Migrant Clinicians Network is a member of the Farmworker Health Network
The Farmworker Health Network (FHN) is comprised of six National Training and Technical Assistance Partners (NTTAPs) in agricultural worker health funded through the U.S. Department of Health and Humans Services’ Health Resources and Services Administration (HRSA) to provide training and technical assistance to current and potential health centers. The FHN is committed to supporting the development of leadership within community and health centers and increasing access to care for the agricultural worker population. We function as a trusted resource to health center staff and boards, helping them to fulfill their capacity building needs, and to incorporate services delivery options that are designed to enhance care to agricultural workers and their families. Collaboration among FHN members includes a team approach to addressing health center needs and bringing multiple areas of expertise to bear in problem solving. The FHN works to assure the visibility of agricultural worker health within HRSA, and other governmental and private organizations through the articulation of issues, analysis and comment on proposed policy and procedural documents, dissemination of population specific information and provision of technical assistance services to address the need for information, training, and education. Attached are key resources from each of the FHN members, which highlight best practices and field-tested models.
Key Resources for Agricultural Worker Health
This training toolkit was developed by NCFH to increase the recruitment, orientation and successful integration of agricultural workers and other health center consumers into health center boards. It is designed to help health centers build capacity among patients and community members for board membership. This unique resource also includes a leadership development component based on the needs of agricultural workers and other special populations. The toolkit includes all content, instructions and materials needed to be able to conduct this training in your community.
Language Access Resources
Health centers are required to take reasonable steps to provide meaningful and timely access to all patients, including those with Limited English Proficiency (LEP). NCFH has developed resources to assist health centers in developing and implementing effective and successful Language Access Programs. The Language Competency Checklist can be used to assess competencies of non-certified interpreters and/or bilingual staff, providing, or expected to provide, medical interpretation services. The Bilingual Greetings for Monolingual Staff is a list of commonly used English greeting words and phrases with Spanish translations, a phonetic pronunciation guide, and Spanish audio recordings created to assist monolingual front office staﬀ to greet and communicate with patients as they come into the waiting area and register. To access audio pronunciations visit Bilingual Greetings for Monolingual Staff with Audio.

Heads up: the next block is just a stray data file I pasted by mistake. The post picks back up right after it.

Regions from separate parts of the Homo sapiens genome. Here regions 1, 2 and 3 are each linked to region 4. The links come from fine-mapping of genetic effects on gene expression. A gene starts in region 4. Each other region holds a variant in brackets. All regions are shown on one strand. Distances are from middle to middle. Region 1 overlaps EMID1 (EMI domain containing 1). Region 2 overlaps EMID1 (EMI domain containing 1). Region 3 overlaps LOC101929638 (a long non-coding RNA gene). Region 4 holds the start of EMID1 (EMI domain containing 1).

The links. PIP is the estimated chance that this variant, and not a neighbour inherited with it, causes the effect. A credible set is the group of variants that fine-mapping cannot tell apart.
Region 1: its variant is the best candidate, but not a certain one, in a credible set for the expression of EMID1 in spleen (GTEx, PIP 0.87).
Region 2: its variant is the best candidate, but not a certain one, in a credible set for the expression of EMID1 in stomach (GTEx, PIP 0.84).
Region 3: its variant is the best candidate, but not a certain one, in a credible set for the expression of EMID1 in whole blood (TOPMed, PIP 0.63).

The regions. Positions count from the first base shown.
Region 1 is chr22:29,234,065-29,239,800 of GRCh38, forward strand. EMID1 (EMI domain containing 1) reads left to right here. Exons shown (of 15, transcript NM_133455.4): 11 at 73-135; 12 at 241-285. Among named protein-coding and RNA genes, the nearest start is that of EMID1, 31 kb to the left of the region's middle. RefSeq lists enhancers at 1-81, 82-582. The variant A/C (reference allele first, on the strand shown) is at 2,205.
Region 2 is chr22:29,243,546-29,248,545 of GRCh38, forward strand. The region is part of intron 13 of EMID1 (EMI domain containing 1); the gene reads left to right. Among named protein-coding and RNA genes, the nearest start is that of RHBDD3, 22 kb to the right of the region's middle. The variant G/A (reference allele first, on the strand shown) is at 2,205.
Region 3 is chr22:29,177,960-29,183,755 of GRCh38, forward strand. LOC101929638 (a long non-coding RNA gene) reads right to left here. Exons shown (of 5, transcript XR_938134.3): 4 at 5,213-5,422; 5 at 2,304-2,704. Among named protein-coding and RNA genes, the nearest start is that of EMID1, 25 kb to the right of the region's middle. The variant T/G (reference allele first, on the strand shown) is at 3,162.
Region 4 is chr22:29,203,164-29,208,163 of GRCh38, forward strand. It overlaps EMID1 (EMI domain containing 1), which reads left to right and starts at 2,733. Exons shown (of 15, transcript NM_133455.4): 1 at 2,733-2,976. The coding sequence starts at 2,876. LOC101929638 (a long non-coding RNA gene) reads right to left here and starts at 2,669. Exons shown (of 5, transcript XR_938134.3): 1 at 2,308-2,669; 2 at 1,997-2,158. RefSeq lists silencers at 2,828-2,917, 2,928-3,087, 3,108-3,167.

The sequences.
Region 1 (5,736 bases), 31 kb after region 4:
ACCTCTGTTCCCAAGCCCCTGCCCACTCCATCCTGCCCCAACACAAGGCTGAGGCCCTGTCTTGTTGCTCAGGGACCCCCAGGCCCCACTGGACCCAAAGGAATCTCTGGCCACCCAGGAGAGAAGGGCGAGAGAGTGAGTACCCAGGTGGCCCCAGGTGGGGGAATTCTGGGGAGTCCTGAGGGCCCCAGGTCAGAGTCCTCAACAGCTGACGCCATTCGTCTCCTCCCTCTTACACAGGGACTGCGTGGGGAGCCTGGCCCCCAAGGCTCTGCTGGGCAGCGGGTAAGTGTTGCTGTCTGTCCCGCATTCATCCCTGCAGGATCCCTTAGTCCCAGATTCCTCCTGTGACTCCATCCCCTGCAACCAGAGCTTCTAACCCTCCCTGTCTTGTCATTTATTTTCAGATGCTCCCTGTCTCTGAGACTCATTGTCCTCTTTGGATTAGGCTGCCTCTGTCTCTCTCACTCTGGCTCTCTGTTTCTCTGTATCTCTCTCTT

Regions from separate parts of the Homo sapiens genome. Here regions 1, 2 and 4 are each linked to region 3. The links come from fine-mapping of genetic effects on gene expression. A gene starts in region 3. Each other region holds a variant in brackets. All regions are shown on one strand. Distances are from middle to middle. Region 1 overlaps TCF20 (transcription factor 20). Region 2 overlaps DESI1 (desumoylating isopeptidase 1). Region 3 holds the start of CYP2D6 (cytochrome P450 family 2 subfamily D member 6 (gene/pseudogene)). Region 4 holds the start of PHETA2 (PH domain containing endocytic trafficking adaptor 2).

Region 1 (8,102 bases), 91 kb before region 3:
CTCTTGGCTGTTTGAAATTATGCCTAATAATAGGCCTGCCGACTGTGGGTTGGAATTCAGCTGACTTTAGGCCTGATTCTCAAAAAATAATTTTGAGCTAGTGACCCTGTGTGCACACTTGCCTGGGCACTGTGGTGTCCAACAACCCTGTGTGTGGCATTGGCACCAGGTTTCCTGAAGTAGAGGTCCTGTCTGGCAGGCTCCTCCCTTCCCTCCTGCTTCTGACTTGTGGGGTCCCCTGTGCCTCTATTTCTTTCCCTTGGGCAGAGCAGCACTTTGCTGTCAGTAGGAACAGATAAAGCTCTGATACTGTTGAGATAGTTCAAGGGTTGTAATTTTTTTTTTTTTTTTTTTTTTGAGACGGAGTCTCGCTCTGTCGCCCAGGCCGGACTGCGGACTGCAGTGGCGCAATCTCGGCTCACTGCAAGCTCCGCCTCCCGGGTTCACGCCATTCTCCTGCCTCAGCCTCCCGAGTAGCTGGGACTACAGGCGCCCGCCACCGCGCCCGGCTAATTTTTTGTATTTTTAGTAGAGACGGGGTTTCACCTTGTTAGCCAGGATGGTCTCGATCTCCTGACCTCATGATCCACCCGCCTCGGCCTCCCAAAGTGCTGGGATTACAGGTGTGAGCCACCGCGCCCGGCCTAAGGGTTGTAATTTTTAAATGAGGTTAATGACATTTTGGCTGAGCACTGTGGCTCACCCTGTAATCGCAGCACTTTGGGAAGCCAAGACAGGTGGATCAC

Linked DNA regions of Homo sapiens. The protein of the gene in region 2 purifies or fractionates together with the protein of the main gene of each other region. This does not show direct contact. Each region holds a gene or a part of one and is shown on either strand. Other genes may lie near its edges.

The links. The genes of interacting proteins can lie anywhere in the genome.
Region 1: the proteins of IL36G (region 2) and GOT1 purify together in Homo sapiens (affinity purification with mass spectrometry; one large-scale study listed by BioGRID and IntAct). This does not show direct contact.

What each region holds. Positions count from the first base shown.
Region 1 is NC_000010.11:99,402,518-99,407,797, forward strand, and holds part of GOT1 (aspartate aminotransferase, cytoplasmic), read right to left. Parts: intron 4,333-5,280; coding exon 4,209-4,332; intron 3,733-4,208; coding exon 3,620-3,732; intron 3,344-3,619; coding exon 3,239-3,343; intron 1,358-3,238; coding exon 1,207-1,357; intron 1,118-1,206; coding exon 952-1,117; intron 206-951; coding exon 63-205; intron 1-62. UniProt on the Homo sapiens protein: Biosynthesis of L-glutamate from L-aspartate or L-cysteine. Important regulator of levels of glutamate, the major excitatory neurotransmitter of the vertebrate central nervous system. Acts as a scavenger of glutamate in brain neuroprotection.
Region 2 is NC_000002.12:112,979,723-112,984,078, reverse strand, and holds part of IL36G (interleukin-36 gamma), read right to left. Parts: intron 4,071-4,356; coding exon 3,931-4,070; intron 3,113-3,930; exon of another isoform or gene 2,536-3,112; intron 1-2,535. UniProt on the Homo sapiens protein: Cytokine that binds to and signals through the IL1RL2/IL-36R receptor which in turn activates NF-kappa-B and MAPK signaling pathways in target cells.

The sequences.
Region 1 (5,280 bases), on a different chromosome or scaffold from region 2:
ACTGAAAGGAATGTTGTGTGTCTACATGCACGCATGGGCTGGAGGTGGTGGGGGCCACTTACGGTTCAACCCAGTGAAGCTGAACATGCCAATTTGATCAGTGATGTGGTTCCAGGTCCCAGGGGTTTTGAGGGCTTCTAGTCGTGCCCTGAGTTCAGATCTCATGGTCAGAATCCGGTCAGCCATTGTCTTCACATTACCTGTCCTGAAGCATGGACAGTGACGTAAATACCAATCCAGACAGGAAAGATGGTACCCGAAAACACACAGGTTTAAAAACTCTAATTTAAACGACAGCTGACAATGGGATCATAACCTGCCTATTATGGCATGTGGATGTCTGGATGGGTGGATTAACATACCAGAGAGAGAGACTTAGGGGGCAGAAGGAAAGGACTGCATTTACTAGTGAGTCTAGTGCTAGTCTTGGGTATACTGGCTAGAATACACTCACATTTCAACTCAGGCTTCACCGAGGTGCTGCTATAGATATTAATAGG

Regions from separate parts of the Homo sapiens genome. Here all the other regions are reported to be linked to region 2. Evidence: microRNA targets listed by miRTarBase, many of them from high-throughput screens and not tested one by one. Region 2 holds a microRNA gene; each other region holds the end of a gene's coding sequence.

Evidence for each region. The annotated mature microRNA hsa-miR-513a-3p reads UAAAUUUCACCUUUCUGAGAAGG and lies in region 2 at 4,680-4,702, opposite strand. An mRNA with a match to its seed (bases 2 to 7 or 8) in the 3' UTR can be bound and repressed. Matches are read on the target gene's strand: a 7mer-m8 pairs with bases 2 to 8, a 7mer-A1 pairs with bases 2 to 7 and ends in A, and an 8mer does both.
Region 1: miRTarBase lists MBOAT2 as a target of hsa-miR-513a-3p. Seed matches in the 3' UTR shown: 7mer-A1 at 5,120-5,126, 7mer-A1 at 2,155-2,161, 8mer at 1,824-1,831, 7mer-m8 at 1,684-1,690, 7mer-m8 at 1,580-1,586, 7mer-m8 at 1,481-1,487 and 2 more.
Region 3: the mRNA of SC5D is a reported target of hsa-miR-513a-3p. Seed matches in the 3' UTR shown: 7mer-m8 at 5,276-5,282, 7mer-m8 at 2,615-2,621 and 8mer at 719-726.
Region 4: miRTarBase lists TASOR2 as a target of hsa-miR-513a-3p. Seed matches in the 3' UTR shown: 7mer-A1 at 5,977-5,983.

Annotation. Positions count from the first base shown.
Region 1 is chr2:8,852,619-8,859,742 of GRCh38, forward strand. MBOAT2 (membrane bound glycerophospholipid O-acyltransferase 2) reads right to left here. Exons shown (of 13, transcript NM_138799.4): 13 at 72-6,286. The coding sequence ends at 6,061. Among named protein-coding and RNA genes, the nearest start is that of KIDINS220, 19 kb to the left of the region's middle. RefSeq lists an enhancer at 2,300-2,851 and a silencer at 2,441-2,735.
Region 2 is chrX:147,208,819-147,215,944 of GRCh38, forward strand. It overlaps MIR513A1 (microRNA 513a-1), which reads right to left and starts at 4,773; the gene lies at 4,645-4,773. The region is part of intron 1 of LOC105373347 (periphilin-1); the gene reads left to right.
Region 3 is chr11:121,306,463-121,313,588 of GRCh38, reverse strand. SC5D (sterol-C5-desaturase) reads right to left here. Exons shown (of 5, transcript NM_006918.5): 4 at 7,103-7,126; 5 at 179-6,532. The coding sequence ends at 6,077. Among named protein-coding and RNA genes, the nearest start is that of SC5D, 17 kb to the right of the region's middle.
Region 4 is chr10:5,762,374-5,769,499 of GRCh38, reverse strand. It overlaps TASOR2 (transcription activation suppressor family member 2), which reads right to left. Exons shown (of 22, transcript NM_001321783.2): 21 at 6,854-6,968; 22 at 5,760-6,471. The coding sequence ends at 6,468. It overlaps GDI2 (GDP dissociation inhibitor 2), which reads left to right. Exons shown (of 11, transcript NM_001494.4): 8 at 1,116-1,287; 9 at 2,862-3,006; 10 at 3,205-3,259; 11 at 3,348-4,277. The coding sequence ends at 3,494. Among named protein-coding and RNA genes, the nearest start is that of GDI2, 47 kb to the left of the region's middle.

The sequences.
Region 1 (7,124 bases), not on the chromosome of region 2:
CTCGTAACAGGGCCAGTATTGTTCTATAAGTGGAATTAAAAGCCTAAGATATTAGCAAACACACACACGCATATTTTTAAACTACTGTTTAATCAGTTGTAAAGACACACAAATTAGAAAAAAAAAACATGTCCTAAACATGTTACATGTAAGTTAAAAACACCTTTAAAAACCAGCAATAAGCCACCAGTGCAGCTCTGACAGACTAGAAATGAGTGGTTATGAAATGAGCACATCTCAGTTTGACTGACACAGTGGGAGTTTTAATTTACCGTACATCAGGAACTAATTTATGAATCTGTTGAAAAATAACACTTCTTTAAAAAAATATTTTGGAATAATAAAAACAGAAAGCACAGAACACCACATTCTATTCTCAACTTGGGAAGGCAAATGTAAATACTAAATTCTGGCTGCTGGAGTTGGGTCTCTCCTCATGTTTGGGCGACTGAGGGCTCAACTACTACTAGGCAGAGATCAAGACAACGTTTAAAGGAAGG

The National Culturally and Linguistically Appropriate Services (CLAS) Standards are a set of 15 required guidelines aimed to improve the quality of care and services for all patients. The following tools were developed to assist health centers in assessing and implementing CLAS efforts at their organizations:
- The CLAS Standards Chart & Strategies offer a brief description of each standard outlining key words and successful strategies.
- The CLAS Self-Assessment helps an organization assess their current CLAS efforts with the goal of creating an action plan.
- The CLAS Implementation Action Plan allows health centers to develop a customized action plan for enhancing/ improving CLAS activities.
Farmworker Justice’s Health Center Brochure, “Good Health is for You, Too” answers common questions about health centers in a format that is colorful and accessible for low-literacy audiences. The illustrated brochure includes a blank panel on the back page for health centers to provide their local contact information. It is available in English, Spanish, and Haitian Creole.
Farmworker Justice’s diabetes materials are for health center staff and agricultural worker patients. An issue brief details agricultural worker perception of diabetes and highlights successful strategies to promote education and treatment among patients. An illustrated brochure, “Life of the Party: Making Healthy Choices with Diabetes,” provides agricultural workers living with diabetes information on how to maintain a healthy diet. In May 2020, a coloring storybook on nutrition for agricultural worker families, similar to “Life of the Party,” will be available for download. Both brochures are available in English, Spanish, and Haitian Creole. The “Juntos Nos Movemos” curriculum and accompanying materials (including a flipchart and worksheet in English and Spanish) focuses on increasing physical activity among the young children of agricultural families. All of these materials support health centers’ efforts to promote diabetes and childhood obesity prevention among agricultural workers.
Farmworker Justice’s Health Policy Bulletin provides summaries of recent developments in policy andresearch related to agricultural worker health. Each issue explores a theme that is important for agricultural worker health from both a national and local perspective with contributions from national and local organizations. Recent issues focused on health information technology, childhood obesity, and green tobacco sickness. The 2020 Health Policy Bulletin focuses on access to behavioral health services in farmworker communities.